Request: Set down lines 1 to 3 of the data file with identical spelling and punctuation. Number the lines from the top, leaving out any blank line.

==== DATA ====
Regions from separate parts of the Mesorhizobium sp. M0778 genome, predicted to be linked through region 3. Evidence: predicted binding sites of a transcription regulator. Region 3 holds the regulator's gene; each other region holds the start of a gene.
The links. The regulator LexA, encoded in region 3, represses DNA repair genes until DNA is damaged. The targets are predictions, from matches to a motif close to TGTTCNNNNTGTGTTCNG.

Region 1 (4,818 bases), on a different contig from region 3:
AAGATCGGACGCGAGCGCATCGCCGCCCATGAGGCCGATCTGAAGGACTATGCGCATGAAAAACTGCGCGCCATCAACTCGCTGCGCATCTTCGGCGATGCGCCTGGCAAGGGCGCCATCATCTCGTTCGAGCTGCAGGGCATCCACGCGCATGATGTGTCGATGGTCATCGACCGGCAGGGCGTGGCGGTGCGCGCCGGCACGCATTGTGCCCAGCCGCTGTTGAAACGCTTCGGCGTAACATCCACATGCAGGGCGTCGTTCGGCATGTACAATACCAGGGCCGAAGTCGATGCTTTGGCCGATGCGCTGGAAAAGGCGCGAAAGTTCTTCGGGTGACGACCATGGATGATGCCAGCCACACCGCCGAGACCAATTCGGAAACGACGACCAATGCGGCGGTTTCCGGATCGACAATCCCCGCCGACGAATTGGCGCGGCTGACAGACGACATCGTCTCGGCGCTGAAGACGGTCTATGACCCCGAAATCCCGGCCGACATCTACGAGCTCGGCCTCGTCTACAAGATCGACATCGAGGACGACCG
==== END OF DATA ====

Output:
Regions from separate parts of the Mesorhizobium sp. M0778 genome, predicted to be linked through region 3. Evidence: predicted binding sites of a transcription regulator. Region 3 holds the regulator's gene; each other region holds the start of a gene.
The links. The regulator LexA, encoded in region 3, represses DNA repair genes until DNA is damaged. The targets are predictions, from matches to a motif close to TGTTCNNNNTGTGTTCNG.

Region 1 (4,818 bases), on a different contig from region 3: